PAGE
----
The average cost of carpet cleaning is $0.25 per square foot of carpet or between $25 to $70 per room, with most homeowners paying around $50 per room. For an average three-bedroom home, you can expect to pay $175 whereas larger whole house cleans can cost between $300 to $600. Get free estimates from carpet cleaners near you.
Carpet cleaning companies tend to charge based on either the square footage of the carpet in the home or per room. For an average three-bedroom home, you can expect to pay $175 whereas larger whole house cleans can cost between $300 to $600. Carpet cleaners will typically charge extra for moving furniture, so homeowners should move large objects to keep costs down.
Carpets build up dirt, dust, dander, and allergens daily, so they can need a deep clean once or twice a year, depending on the number of pets and traffic, with commercial carpets needing more.
While do-it-yourself cleaning can work well temporarily, the expensive truck-mounted machinery used by professional carpet cleaning companies can do a better and longer-lasting job because of the power suction it’s capable of.
The national average cost of carpet cleaning is between $25 to $70 per room, with most homeowners paying around $50 per room, according to HomeGuide members. Keep in mind some large rooms may be charged as two rooms. Carpet cleaners may also charge per square foot. Some carpet cleaners offer a membership program whereby you can have three rooms cleaned every six months for an average cost of $16/month, or six rooms and stairs every six months for $41/month.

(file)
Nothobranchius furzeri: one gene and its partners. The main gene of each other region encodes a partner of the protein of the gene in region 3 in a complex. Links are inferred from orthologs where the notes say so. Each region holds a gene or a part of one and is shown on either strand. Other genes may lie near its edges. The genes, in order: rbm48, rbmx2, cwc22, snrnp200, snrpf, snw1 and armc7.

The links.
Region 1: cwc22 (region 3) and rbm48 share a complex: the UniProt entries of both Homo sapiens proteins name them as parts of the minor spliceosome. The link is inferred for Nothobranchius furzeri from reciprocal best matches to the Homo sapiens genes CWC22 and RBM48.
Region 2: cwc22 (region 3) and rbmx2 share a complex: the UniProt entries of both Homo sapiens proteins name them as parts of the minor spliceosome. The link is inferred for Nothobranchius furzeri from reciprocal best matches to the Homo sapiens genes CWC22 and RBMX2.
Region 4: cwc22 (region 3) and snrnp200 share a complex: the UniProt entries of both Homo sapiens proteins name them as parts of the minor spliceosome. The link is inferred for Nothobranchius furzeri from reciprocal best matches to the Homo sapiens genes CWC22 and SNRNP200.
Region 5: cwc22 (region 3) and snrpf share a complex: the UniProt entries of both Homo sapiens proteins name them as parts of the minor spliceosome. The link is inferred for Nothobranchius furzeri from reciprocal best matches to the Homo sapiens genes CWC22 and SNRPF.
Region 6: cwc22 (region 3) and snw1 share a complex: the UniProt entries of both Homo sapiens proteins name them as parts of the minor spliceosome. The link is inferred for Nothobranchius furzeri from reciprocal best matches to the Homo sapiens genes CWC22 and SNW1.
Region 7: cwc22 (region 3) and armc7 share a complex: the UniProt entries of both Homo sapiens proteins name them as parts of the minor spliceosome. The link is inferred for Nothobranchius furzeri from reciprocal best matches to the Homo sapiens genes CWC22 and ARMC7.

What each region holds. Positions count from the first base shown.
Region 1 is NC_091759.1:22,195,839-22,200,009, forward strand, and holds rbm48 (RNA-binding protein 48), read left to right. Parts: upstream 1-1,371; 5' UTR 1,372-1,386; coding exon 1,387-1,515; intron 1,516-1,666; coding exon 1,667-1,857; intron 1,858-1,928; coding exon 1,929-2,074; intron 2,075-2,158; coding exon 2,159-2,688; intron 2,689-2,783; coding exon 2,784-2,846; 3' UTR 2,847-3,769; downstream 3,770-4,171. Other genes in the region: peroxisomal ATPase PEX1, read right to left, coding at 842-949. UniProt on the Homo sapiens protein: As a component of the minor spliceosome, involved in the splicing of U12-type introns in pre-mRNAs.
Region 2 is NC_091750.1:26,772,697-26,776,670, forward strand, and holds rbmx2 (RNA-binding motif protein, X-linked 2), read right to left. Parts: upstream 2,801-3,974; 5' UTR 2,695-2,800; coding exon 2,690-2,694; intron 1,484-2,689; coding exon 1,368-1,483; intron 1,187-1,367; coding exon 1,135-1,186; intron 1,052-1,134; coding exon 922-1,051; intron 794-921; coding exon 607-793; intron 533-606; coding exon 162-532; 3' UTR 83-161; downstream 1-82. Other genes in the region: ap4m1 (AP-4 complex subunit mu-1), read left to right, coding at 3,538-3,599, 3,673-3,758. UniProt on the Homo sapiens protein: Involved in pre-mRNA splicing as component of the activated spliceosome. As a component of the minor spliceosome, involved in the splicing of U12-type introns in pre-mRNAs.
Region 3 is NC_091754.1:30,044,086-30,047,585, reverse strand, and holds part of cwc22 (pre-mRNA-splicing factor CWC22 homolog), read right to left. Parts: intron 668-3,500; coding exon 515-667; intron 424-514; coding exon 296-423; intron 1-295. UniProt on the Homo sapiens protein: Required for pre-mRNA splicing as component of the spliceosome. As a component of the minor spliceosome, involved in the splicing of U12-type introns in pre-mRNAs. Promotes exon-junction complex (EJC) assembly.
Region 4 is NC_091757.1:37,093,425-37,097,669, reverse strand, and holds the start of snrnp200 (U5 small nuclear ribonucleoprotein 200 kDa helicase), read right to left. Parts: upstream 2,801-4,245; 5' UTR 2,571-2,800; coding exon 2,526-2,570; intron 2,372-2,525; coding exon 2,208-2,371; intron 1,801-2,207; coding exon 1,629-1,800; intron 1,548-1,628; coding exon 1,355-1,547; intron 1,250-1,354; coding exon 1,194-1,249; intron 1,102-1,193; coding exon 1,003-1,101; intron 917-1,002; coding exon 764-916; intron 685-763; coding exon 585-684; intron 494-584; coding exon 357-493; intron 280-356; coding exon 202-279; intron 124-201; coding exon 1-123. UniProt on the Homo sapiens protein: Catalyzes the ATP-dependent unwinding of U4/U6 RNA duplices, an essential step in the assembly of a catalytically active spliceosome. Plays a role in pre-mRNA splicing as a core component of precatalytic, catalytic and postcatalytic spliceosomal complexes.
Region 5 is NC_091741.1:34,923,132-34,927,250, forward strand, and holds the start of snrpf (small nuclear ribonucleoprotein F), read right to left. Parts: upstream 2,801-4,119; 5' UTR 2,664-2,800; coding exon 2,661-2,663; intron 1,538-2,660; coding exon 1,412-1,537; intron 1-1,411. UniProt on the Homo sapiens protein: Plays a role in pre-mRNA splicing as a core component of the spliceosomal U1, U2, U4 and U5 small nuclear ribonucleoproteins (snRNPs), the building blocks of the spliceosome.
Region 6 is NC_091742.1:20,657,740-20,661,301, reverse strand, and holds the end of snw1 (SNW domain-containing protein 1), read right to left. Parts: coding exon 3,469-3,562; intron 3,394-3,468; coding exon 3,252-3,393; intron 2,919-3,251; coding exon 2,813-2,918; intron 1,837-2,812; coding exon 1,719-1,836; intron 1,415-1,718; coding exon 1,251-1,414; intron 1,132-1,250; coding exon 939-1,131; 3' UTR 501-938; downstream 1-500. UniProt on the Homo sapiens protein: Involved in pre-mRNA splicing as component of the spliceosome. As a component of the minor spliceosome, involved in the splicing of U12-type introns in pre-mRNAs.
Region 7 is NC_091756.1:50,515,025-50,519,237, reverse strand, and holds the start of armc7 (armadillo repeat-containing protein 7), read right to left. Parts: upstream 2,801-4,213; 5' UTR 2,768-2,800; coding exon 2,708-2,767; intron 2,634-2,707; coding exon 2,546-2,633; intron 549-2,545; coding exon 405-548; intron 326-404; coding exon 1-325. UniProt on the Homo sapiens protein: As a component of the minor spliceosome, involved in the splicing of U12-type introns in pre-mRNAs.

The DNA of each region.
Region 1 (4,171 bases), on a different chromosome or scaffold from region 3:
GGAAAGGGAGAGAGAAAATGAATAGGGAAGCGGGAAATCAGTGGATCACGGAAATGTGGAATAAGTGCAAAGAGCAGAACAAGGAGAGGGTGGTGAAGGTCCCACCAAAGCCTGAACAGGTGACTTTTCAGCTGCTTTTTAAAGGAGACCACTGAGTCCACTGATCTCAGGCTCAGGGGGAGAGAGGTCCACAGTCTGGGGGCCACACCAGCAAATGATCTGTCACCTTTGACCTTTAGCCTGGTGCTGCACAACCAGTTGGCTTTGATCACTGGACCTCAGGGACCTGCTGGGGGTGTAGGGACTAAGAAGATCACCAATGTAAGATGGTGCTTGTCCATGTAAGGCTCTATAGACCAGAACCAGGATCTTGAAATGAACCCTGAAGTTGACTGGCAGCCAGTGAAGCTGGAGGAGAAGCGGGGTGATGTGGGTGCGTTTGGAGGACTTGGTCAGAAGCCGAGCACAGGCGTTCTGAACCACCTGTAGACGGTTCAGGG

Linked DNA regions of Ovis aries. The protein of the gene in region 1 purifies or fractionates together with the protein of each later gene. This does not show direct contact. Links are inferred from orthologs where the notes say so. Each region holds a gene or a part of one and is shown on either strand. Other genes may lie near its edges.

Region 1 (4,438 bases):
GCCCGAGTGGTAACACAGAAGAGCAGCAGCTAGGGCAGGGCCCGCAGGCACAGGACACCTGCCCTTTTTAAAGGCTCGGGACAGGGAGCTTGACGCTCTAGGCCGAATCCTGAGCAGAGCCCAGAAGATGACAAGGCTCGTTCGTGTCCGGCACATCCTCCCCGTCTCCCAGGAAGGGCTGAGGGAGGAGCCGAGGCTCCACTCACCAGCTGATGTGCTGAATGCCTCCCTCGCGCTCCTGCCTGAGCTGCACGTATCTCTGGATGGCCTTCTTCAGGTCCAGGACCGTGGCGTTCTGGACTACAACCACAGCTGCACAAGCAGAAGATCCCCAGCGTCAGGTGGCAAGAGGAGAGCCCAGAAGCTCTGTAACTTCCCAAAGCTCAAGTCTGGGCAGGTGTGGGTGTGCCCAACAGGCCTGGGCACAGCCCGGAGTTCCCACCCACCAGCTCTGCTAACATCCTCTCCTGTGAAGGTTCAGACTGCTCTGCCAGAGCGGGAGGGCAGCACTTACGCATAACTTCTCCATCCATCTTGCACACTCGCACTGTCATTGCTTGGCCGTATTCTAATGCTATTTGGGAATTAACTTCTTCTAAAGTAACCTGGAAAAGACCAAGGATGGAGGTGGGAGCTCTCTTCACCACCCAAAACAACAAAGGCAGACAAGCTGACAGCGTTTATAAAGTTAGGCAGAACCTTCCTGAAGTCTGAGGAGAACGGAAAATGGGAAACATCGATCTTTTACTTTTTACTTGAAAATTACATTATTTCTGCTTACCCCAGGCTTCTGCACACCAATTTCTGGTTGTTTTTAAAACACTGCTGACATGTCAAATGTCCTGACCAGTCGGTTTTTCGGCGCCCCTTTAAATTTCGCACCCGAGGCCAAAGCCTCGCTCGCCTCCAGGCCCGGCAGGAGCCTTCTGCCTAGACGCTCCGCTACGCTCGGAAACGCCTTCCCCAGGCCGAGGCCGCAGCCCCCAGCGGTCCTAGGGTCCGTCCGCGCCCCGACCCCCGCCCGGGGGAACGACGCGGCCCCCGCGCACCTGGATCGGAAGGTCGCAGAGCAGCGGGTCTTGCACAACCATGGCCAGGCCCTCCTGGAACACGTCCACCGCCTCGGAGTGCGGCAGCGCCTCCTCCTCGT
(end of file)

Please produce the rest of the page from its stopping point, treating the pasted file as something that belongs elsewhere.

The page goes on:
Average carpet cleaning costs per room:
|National Average Cost||$50|
|Average Range||$35 to $55|
On average, expect the carpet cleaning to cost $0.25 cents per square foot of carpet. If you're getting your whole house cleaned, prices per square foot get cheaper the bigger the size of your home.
Average carpet cleaning costs per home size:
|Home Size||Average Cost|
|650 to 1000 sq. feet||$99 – $250|
|1000 to 1800 sq. feet||$150 – $450|
|1800 to 3000 sq. feet||$300 – $600|
Carpet maintenance costs $0.20 to $1.00 per square foot for steaming or hot water extraction that should be cleaned annually. Repairing carpet damage by patching holes costs $150 to $225 minimum. Drying out flooded carpets is $100 to $300 per room.
|Steaming / Hot Water Extraction||$0.20 – $1.00 per square foot|
|Dry Carpet Cleaning||$0.20 – $0.50 per square foot|
|Patch Repairs for Carpet Holes||$150 – $225
+ $25 – $50 per square foot for each additional hole
Re-stretching Carpet To Remove Wrinkles
|$80 for the first room; + $50 for each additional room
OR $35 – $80 per hour
|Water Extraction From Flooded Carpets||$100 – $300 per room|
*Base prices for bonded, insured contractors doing light steam cleaning. Prices increase for more difficult jobs. These prices apply to a 250 SF minimum size carpet.
Some companies will charge more for heavily soiled carpets but are willing to tie in the deep cleaning needed at a discounted price if the whole house is done. A reasonable price for up to 1,000 sq. ft of heavily soiled carpet is around $190.
Some companies can do a bait and switch by adding costs for entryways and halls after quoting based on a per room cost. You may prefer to choose a company that charges by the square foot to be more up front and avoid any hidden costs.
The type of carpet cleaning method you choose will also affect your cost. Hot water extraction (HWE), is the preferred cleaning method of most carpet cleaning companies and claims to remove about 97% of dirt and bacteria. Less water is used than steam cleaning, and drying time is shorter because of the suction power of the machine used, giving it a deep clean. Older carpets with weak backing and natural yarns could shrink after HWE.